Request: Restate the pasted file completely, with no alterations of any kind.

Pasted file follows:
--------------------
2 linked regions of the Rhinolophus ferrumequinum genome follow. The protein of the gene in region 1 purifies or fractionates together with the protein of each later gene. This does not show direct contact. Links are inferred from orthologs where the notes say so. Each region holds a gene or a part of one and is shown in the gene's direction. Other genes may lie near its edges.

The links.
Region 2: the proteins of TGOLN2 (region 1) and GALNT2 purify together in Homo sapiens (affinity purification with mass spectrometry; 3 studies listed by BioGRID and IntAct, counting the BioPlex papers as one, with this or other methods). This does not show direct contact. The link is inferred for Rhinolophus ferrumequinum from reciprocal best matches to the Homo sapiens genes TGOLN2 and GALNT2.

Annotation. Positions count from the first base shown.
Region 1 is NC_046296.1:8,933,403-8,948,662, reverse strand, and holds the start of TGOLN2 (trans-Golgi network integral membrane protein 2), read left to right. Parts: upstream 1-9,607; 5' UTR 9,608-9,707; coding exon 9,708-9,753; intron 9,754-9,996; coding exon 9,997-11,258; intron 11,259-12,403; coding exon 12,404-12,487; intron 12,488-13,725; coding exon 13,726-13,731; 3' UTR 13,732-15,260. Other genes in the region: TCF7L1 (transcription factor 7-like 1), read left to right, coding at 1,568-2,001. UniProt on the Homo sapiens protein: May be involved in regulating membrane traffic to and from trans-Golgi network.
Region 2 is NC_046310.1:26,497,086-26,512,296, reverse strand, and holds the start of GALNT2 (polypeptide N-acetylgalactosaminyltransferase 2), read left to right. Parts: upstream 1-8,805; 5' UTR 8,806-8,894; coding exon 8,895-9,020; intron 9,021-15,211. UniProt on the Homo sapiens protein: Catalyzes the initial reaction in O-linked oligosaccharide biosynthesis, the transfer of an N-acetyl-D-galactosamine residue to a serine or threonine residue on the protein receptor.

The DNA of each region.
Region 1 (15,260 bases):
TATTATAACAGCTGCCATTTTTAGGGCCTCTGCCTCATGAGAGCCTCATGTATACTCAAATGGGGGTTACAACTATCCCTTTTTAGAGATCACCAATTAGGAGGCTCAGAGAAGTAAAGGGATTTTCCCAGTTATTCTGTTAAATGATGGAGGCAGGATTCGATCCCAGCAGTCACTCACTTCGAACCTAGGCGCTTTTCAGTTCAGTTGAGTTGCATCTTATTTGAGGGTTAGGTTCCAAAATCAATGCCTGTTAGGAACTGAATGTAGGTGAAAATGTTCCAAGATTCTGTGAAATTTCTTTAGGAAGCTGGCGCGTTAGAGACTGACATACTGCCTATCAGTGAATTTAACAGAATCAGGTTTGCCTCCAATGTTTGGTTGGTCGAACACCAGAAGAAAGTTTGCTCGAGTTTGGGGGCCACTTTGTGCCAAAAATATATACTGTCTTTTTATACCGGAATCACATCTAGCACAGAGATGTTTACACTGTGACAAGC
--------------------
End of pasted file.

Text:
2 linked regions of the Rhinolophus ferrumequinum genome follow. The protein of the gene in region 1 purifies or fractionates together with the protein of each later gene. This does not show direct contact. Links are inferred from orthologs where the notes say so. Each region holds a gene or a part of one and is shown in the gene's direction. Other genes may lie near its edges.

The links.
Region 2: the proteins of TGOLN2 (region 1) and GALNT2 purify together in Homo sapiens (affinity purification with mass spectrometry; 3 studies listed by BioGRID and IntAct, counting the BioPlex papers as one, with this or other methods). This does not show direct contact. The link is inferred for Rhinolophus ferrumequinum from reciprocal best matches to the Homo sapiens genes TGOLN2 and GALNT2.

Annotation. Positions count from the first base shown.
Region 1 is NC_046296.1:8,933,403-8,948,662, reverse strand, and holds the start of TGOLN2 (trans-Golgi network integral membrane protein 2), read left to right. Parts: upstream 1-9,607; 5' UTR 9,608-9,707; coding exon 9,708-9,753; intron 9,754-9,996; coding exon 9,997-11,258; intron 11,259-12,403; coding exon 12,404-12,487; intron 12,488-13,725; coding exon 13,726-13,731; 3' UTR 13,732-15,260. Other genes in the region: TCF7L1 (transcription factor 7-like 1), read left to right, coding at 1,568-2,001. UniProt on the Homo sapiens protein: May be involved in regulating membrane traffic to and from trans-Golgi network.
Region 2 is NC_046310.1:26,497,086-26,512,296, reverse strand, and holds the start of GALNT2 (polypeptide N-acetylgalactosaminyltransferase 2), read left to right. Parts: upstream 1-8,805; 5' UTR 8,806-8,894; coding exon 8,895-9,020; intron 9,021-15,211. UniProt on the Homo sapiens protein: Catalyzes the initial reaction in O-linked oligosaccharide biosynthesis, the transfer of an N-acetyl-D-galactosamine residue to a serine or threonine residue on the protein receptor.

The DNA of each region.
Region 1 (15,260 bases):
TATTATAACAGCTGCCATTTTTAGGGCCTCTGCCTCATGAGAGCCTCATGTATACTCAAATGGGGGTTACAACTATCCCTTTTTAGAGATCACCAATTAGGAGGCTCAGAGAAGTAAAGGGATTTTCCCAGTTATTCTGTTAAATGATGGAGGCAGGATTCGATCCCAGCAGTCACTCACTTCGAACCTAGGCGCTTTTCAGTTCAGTTGAGTTGCATCTTATTTGAGGGTTAGGTTCCAAAATCAATGCCTGTTAGGAACTGAATGTAGGTGAAAATGTTCCAAGATTCTGTGAAATTTCTTTAGGAAGCTGGCGCGTTAGAGACTGACATACTGCCTATCAGTGAATTTAACAGAATCAGGTTTGCCTCCAATGTTTGGTTGGTCGAACACCAGAAGAAAGTTTGCTCGAGTTTGGGGGCCACTTTGTGCCAAAAATATATACTGTCTTTTTATACCGGAATCACATCTAGCACAGAGATGTTTACACTGTGACAAGC